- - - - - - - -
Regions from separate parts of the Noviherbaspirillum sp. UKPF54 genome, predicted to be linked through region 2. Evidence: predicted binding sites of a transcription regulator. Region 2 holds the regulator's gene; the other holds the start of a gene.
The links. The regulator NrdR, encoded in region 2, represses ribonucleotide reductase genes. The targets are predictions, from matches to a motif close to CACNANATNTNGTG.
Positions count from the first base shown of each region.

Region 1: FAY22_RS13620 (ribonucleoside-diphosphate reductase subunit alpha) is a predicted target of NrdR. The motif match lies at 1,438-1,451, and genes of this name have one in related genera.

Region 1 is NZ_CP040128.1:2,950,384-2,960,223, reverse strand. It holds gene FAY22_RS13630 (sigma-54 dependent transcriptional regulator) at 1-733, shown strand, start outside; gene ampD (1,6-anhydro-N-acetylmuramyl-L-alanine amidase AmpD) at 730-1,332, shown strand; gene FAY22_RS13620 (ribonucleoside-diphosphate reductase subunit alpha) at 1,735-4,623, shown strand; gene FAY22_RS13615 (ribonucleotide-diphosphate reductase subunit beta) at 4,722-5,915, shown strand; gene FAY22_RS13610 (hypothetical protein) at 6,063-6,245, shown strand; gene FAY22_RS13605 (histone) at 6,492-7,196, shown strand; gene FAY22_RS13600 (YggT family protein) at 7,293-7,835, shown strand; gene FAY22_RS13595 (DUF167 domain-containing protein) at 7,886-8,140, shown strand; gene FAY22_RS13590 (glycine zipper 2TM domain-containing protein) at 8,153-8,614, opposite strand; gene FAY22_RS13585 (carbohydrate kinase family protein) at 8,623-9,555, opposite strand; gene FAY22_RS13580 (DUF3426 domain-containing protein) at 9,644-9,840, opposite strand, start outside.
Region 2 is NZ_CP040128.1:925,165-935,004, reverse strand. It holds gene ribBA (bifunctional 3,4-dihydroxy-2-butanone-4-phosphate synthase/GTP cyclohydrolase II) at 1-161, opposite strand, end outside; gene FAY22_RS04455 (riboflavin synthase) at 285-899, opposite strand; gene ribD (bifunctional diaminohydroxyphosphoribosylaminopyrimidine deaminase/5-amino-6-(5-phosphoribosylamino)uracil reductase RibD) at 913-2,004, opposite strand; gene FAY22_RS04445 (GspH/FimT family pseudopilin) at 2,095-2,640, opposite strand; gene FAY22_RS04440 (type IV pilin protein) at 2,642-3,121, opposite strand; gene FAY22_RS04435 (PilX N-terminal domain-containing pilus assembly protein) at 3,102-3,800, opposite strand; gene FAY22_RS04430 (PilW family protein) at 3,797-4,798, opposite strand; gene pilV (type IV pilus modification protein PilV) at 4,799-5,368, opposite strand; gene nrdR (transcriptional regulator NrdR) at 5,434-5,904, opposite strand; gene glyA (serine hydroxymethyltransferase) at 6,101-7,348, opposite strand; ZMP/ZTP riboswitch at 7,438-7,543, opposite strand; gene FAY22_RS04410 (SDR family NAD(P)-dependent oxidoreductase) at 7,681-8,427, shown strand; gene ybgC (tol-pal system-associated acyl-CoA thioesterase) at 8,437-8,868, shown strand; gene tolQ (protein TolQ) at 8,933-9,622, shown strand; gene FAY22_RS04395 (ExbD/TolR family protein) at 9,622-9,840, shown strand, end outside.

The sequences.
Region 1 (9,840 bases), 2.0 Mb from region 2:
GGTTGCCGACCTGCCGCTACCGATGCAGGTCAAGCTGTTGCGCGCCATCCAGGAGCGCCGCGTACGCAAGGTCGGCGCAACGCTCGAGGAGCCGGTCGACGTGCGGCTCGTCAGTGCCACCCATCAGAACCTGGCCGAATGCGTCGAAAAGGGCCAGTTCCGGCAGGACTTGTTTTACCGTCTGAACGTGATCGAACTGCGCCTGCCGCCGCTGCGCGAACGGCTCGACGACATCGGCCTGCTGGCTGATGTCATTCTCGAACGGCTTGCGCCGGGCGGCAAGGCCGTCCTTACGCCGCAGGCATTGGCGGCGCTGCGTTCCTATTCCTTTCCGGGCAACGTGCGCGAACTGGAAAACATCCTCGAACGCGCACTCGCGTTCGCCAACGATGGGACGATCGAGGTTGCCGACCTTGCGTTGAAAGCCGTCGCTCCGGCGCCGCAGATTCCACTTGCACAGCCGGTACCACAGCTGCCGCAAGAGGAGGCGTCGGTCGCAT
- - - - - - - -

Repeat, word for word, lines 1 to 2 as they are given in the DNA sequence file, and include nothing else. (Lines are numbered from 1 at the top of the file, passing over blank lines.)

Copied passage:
Regions from separate parts of the Noviherbaspirillum sp. UKPF54 genome, predicted to be linked through region 2. Evidence: predicted binding sites of a transcription regulator. Region 2 holds the regulator's gene; the other holds the start of a gene.
The links. The regulator NrdR, encoded in region 2, represses ribonucleotide reductase genes. The targets are predictions, from matches to a motif close to CACNANATNTNGTG.